Achille: The people who want to be here want to be here. There’s people that come from across the United States because they have these preconceived ideas of what Detroit is. You come here and you either like it or you don’t. I’ve met people who have been here for a year that are leaving, because they can’t do it. But some people are like, “I fucking love this city.” It all kind of depends on how hard you’re willing to work and how much you’re willing to sacrifice to be here.
Michael: And what you’re breaking point is. [Achille’s had his] car broken into. I’ve had my car broken into a few times. You get mugged and stuff like.
Can you elaborate on what makes it hard to live in Detroit? Are you guys in the city center? Does where you live matter?
Michael: We live in Corktown, which is between Downtown and Southwest.
Achille: We’re roommates, by the way.
Michael: Corktown is just on people’s agenda right now because of Slows, and everything. But I guess what’s difficult is you have this constant reality of what the city actually is. You get a daily reminder that it’s a very economically depressed city. It has failing schools. We don’t have a public transportation system.
Achille: We have buses, but it’s not great. The mayor wanted to cut Sunday service.
Michael: It’s not a proper public transportation system. You need to rely on a car, here. And then there’s a lot of homeless people. So you have this environment that is kind of depressing. Then you have people who live in your neighborhood who are in pretty poor economic situations whose only way out is through crime. A lot of times you deal with break-ins or muggings. I think most of our friends have encountered a situation like that. You have a lot people who have been here for a while, and reach a breaking point. How many times can you have your car broken into until you’re like, “Enough of this – I’m going to move somewhere else.”?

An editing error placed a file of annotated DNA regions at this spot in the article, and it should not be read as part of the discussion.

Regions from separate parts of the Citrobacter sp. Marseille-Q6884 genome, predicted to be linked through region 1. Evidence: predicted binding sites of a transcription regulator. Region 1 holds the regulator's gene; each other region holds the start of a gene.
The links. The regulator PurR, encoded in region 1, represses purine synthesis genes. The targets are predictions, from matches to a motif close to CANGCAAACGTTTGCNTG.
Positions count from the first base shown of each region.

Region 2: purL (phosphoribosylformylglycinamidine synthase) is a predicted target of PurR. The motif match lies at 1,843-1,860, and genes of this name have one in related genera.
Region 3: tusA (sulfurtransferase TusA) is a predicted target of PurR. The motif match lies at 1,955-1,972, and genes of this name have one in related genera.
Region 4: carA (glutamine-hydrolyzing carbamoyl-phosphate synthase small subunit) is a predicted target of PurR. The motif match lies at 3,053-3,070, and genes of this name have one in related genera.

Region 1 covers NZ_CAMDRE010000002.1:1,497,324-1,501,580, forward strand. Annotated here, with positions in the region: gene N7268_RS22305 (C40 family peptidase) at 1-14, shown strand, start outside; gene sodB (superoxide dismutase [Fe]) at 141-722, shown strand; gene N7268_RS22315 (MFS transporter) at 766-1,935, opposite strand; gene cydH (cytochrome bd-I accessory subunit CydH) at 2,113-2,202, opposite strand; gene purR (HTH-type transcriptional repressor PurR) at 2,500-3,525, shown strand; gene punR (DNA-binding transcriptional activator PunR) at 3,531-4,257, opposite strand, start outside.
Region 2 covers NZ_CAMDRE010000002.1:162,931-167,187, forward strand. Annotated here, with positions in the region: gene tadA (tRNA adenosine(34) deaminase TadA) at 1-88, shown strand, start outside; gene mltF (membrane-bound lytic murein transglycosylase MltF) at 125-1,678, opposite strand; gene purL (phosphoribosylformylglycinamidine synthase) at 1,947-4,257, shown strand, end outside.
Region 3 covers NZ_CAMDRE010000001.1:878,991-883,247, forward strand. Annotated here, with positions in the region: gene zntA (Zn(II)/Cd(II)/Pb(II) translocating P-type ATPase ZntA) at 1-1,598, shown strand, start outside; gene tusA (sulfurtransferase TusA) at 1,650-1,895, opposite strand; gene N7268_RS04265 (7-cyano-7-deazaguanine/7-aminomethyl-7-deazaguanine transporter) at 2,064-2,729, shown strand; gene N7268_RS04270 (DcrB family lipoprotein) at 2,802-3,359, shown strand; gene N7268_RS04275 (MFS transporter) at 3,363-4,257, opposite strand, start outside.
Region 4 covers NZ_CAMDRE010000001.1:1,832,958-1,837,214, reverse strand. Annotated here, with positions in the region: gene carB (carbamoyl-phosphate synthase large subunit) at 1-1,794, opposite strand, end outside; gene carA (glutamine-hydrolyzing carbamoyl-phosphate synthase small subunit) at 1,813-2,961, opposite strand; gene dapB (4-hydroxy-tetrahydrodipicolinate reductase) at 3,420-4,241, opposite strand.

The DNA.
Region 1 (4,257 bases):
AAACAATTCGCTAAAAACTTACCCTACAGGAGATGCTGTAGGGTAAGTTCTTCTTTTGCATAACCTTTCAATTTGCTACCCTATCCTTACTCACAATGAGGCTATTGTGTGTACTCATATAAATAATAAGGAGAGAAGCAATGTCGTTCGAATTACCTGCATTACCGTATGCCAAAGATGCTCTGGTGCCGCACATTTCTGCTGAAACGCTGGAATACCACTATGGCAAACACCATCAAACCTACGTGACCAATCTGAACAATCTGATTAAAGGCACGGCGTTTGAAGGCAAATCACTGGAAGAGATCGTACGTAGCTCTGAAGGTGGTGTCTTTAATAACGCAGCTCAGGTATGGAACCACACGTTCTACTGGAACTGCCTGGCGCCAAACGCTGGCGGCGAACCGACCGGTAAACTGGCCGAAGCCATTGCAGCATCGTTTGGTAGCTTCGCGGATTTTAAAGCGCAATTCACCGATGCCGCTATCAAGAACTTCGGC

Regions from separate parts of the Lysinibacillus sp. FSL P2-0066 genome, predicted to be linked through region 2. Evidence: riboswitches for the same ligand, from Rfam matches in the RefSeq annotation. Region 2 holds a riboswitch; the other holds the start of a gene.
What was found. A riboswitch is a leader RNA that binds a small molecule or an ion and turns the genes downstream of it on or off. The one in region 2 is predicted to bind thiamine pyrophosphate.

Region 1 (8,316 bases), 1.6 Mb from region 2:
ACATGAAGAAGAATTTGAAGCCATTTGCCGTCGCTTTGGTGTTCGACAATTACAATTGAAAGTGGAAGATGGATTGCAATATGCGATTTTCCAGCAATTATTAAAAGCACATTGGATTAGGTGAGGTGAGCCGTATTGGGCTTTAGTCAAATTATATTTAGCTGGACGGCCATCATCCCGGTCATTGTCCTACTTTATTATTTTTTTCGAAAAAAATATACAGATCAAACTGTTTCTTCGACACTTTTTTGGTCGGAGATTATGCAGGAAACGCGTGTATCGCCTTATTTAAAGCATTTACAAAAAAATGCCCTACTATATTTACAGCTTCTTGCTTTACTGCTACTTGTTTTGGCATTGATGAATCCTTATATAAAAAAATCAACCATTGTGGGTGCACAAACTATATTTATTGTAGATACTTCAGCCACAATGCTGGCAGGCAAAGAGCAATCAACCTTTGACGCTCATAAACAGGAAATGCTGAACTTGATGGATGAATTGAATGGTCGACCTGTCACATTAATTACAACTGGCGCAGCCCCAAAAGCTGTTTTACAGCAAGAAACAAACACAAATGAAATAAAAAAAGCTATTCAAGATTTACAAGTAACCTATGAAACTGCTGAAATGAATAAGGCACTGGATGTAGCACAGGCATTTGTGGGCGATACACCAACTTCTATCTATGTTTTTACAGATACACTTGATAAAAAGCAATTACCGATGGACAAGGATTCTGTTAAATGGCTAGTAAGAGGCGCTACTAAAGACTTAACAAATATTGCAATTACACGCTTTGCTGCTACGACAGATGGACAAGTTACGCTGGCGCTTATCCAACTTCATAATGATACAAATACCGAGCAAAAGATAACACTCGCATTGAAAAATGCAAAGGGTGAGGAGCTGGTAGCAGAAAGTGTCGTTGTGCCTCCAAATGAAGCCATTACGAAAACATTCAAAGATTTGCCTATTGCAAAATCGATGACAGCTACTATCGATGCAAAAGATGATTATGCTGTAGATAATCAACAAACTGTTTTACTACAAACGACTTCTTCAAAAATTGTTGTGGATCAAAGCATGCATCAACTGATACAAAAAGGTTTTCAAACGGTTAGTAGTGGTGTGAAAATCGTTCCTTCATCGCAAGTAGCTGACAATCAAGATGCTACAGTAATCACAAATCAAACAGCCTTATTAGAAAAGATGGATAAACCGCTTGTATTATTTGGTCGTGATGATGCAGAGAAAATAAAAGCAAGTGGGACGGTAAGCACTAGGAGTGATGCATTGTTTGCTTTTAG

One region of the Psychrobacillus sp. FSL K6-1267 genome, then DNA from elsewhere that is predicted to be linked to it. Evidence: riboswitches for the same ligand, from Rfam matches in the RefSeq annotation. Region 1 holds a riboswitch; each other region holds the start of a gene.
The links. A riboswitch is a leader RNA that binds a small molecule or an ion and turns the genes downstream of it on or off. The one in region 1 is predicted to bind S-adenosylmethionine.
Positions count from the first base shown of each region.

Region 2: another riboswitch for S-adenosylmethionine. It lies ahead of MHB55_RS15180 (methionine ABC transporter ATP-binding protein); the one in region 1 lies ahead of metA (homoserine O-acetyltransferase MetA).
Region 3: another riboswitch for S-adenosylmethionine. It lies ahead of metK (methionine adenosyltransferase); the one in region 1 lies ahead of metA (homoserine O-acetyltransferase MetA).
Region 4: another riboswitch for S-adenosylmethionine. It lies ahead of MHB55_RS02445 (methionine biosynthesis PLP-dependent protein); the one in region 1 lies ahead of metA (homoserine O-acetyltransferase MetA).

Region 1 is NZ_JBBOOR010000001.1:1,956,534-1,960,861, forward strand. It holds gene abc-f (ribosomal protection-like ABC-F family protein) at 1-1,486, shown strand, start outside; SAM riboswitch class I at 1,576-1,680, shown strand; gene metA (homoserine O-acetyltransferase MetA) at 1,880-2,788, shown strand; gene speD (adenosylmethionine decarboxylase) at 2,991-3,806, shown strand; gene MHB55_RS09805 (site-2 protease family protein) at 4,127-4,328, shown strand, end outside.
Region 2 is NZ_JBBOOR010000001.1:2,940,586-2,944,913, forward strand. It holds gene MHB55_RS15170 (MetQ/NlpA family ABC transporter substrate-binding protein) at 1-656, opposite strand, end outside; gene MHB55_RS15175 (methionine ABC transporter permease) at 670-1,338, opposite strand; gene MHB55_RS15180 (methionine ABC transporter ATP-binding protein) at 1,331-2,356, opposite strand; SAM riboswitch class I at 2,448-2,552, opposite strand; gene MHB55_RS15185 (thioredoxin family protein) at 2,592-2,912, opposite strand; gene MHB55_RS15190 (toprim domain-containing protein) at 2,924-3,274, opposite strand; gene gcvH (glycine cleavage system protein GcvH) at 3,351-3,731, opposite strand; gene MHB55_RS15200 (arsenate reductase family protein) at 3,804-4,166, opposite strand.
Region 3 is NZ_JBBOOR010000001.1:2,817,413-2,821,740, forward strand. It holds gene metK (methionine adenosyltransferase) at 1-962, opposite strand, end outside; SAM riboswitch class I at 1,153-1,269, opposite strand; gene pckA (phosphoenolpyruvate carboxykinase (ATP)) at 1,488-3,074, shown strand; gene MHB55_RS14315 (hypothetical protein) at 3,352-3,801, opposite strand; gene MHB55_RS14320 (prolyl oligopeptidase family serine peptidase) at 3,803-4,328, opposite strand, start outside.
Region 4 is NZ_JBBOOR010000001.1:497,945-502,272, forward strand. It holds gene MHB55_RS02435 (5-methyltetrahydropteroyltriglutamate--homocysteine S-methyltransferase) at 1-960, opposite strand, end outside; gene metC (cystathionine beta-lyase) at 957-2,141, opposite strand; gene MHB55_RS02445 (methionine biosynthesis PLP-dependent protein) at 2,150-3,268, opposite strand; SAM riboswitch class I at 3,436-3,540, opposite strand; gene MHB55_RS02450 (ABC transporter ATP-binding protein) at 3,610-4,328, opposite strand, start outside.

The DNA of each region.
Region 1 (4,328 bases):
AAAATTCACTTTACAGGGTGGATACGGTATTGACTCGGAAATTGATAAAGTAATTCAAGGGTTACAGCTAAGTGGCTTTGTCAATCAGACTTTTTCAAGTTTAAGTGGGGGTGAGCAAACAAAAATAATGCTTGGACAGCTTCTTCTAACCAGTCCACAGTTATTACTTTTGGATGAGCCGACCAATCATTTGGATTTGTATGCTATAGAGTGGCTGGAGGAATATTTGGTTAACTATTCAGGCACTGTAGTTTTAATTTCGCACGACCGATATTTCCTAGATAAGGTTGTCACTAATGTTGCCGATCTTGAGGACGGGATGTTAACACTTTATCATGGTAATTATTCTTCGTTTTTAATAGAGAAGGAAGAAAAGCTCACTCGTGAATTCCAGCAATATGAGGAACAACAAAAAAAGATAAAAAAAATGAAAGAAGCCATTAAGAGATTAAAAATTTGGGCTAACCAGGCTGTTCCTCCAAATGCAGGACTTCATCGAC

Achille: I include in my yearly budget the cost of a new window or a catalytic converter or something along those lines. I think it also depends on the timeline. You live in the city long enough, and something’s gonna happen to something you own or yourself. But I got mugged in 2008 and that was four years ago, it’s been so long, I kind of forgot about it. The first few months after it happened, I was on my toes a little bit. You tend to forget about it.
But then, I got hit by a car in December, probably on purpose, in Southwest, and that’s like….
(Interupting) Wait. You got hit by a car on your bike on purpose?
Achille: Yeah. That sucked. But the long enough timeline, you look at it, and you know, shit happens. But for me, it’s like that kind of stuff happens and it makes me want to stay here and work harder. But that’s probably contingent on us being Michiganders. I think if people didn’t have a stake in the city, like we do, then they’re the ones who have less hefty breaking points.
Michael: And it’s not like those incidents are a rite of passage or a badge to wear.
Achille: No. They just suck.
Michael: They suck and it’s the reality of living in area where that stuff happens. I remember when I got mugged, I thought well, I can either stay here or leave and the idea of leaving just reminded me that everyone I knew was leaving. And I didn’t want to, because I was sick of people giving up, I guess. I wanted to make an impression on myself, and solidifying my desire to be here. I felt like, I’m this white kid, who lives in this very black, economically depressed neighborhood and I’m a target. It humbled me. I thought about how can I not look like an asshole and how can I get respect from other people.
Achille: I think it’s a humbling, maturing experience in general. It’s not something to be proud of or wear as a badge. You learn how to carry yourself day to day, and respect your area. You don’t flash your shit around and be humble.
You don’t carry $400 in your pocket.
Michael: Yeah. You don’t wear jewelry.
Achille: I’m not walking through Brush Park or Mexicantown on my iPhone or fumbling through my wallet. I just don’t do it. Like I said, it’s a maturing experience. It puts you on a fast-track to knowing where you’re at. But some people take it and they say fuck it. Others say that shit happens.
Michael: Contigency seems to be the word. Your rent is low, so you can afford to get a new window once every six months. But after a while, you learn not to leave your backpack in your car.